This article circulates around this topic. It does not aim to remind you of your pain, rather it aims to inform you of why this occurs and in what ways to reduce the pain.
Nearly 8 out of 10 people have lower back pain which implies it is really common. The symptoms vary from person to person. There are many reasons as to why lower back pain even occurs that happens normally in the lumbar spine area.
The main reason is due to bad posture. For instance, not sitting or standing, lifting or bending correctly and/or for long periods of times. Other causes include over-stretching and over-using the muscles where the latter can occur during sport known as repetitive strain injury.
This is why all NHS staff have an annual training known as Manual Handling to lower the incidence of lower back pain.
Being stressed, pregnancy, smoking, overweight and long-term use of medications are other reasons. In relation to pregnancy, carrying the baby can add strain.
In relation to smoking, smoking can cause tissue damage in the back.
In relation to overweight, being overweight can add pressure.
In relation to medications, an example are corticosteroids that is normally prescribed for anti-inflammatory conditions such as asthma, allergic rhinitis (hayfever), inflammatory bowel disease (IBD) and others. When it is used for a long-term period of time, it can weaken the bones.
These causes can lead to:
- The large paired lower back muscles known as erector spinae can have been damaged.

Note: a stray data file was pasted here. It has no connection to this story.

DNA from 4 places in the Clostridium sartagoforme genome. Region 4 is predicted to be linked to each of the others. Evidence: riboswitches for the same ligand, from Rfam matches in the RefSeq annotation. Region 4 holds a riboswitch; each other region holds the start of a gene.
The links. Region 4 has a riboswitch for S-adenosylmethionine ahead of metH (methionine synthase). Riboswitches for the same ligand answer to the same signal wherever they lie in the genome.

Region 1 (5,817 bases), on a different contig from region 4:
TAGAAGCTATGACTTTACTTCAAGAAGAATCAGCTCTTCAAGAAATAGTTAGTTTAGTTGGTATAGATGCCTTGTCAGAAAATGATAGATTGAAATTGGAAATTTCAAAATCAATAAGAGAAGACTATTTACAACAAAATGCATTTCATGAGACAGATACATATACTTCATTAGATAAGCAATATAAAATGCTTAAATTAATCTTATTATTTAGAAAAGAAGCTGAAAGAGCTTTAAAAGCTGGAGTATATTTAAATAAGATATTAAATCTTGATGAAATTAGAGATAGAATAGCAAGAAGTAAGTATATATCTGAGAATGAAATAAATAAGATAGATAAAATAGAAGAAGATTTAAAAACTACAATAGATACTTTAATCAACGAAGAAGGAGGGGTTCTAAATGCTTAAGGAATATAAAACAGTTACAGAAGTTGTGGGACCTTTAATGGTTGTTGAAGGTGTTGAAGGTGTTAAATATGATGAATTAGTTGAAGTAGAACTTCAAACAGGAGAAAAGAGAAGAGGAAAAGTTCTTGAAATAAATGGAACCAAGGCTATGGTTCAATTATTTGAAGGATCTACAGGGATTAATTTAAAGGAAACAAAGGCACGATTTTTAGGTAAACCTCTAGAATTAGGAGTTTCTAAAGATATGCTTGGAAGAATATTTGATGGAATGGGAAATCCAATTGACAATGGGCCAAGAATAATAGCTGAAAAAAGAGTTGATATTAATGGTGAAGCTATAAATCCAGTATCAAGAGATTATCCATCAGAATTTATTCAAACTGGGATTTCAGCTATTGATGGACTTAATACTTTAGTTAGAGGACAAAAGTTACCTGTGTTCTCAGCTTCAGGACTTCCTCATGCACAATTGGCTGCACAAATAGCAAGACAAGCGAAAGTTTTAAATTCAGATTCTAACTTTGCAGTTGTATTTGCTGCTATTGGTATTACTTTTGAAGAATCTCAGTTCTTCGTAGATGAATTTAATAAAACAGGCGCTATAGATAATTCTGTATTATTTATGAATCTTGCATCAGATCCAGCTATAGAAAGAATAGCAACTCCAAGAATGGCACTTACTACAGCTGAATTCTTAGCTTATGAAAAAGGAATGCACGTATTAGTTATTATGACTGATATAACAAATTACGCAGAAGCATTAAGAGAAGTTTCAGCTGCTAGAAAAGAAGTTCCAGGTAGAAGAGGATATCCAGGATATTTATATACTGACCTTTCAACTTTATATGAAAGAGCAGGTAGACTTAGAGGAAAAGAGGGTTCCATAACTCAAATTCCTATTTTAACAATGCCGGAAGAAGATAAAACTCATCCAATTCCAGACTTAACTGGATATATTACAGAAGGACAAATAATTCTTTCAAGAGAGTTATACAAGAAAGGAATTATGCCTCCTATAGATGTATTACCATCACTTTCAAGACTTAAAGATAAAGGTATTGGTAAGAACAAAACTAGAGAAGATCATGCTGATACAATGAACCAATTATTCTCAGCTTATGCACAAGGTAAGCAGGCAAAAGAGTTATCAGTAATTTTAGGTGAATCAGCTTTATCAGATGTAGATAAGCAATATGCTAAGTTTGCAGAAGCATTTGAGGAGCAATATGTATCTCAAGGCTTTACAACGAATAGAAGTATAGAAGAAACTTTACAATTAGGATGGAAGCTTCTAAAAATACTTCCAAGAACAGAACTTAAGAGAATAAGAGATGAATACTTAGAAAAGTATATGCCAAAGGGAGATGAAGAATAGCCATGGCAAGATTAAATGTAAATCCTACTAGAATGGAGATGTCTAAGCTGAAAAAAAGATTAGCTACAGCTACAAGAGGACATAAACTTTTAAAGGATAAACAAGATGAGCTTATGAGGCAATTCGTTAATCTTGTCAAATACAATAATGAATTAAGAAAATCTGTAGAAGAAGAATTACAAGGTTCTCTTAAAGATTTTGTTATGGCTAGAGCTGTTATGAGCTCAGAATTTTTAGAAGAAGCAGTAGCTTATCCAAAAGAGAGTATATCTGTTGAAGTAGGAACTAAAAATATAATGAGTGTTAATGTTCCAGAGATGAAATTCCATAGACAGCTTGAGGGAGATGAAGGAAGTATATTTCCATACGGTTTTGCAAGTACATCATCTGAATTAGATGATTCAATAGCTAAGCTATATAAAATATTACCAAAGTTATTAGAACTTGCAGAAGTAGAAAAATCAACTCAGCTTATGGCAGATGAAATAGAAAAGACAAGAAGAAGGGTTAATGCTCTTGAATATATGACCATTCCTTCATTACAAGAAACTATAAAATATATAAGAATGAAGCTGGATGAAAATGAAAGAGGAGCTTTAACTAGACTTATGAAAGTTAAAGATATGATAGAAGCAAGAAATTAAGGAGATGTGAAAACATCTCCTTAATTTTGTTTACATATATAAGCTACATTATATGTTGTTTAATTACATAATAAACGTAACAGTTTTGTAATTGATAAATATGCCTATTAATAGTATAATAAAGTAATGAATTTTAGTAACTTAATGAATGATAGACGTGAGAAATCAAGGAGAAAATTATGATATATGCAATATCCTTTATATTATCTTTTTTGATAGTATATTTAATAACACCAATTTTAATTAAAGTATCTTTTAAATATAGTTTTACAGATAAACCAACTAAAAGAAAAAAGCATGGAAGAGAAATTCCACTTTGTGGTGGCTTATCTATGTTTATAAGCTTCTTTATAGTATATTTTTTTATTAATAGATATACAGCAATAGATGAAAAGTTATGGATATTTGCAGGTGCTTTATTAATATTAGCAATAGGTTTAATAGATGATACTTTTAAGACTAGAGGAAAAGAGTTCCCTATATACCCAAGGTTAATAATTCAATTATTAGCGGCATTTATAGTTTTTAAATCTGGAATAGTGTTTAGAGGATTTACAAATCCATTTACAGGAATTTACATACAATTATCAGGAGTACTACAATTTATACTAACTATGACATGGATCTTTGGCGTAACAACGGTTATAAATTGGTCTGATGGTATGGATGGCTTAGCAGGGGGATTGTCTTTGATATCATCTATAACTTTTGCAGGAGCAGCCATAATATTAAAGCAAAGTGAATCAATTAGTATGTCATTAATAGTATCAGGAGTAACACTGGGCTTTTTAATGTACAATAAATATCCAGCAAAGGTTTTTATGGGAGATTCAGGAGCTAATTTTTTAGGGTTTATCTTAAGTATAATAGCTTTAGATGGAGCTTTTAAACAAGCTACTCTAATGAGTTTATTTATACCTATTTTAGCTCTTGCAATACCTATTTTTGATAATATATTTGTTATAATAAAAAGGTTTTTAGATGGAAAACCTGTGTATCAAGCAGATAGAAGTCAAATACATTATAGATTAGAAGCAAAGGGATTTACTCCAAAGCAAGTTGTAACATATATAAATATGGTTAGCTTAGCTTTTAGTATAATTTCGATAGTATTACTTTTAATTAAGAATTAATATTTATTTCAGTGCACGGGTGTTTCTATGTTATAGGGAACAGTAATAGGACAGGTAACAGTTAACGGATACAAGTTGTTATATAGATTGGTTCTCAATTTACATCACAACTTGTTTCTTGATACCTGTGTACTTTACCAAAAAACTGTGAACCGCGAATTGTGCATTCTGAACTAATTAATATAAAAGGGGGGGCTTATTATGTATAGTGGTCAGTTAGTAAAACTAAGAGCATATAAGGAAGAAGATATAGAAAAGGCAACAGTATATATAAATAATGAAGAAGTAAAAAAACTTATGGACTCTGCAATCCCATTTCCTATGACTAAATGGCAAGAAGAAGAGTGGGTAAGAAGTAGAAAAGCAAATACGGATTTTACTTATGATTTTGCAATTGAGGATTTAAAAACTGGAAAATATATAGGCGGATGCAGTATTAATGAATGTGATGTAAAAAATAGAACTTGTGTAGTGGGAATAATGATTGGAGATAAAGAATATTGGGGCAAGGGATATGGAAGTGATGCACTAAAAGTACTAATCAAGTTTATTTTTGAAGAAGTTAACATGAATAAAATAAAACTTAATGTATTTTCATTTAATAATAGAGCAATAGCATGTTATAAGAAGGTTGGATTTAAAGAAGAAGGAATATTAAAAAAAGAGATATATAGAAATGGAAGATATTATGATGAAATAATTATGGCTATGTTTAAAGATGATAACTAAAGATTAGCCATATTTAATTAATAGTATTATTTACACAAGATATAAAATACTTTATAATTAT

- The bones, ligaments or the joints can have been damaged.
- Intervertebral disc may be degenerating.
- Irritated small nerves.
- Back muscle spasms
- The large nerves in the lower back that goes to the legs are irritated
A problem with the bones, nerves, spinal muscles, tendons or discs in the lumbar spine area can cause lower pain that can radiate to other areas of the body.
Moreover, the symptoms that one gets can imply for a particular medical condition. For instance, sciatica which is a slipped disc. It can cause lower back pain, numbness and a tingling feeling down one leg are the main symptoms.
Another condition lower back pain can be related is due to arthiritis. Having joint pain especially in the back whilst walking are one of its symptoms.
Furthermore, back pain can also be due one of the symptoms of whiplash that can occur following an accident. It is very rare that back pain can be due to a more serious condition of the spine such as cancer, infection or fracture.
Additionally, it is important to seek medical attention urgently if you have back and one of the following as this could be a sign of a serious problem:
- Hyperthermia (high temperature)
- Chest pain (angina)
- After an accident
- Weight loss.
- Unable to urinate
- Constant pain
- Uncontrollable bladder movement
- Numbness in your private area (front/back), bottom
- Worse at night
What’s the lumbar spine?
Lumbar is derived from the Latin word ‘lumbus’ defined as lion. The role of the Lumbar spine is for flexibility (lifting, bending, twisting) and strength. The lumbar spine is where the spine curves inward towards the abdomen. This is known as lordosis.
The lumbar spine connects the thoracic spine with the sacral spine (sacrum) as shown in the image below. It has five vertebrae (L1-L5) providing support of the weight of the whole back. However, L4-L5 and L5-S1 carry most of the weight. Thus, they are more prone to injury.
The lumbosacral joint (L5-S1) allows one to rotate, for instance when running or walking, the pelvis and hips can swing.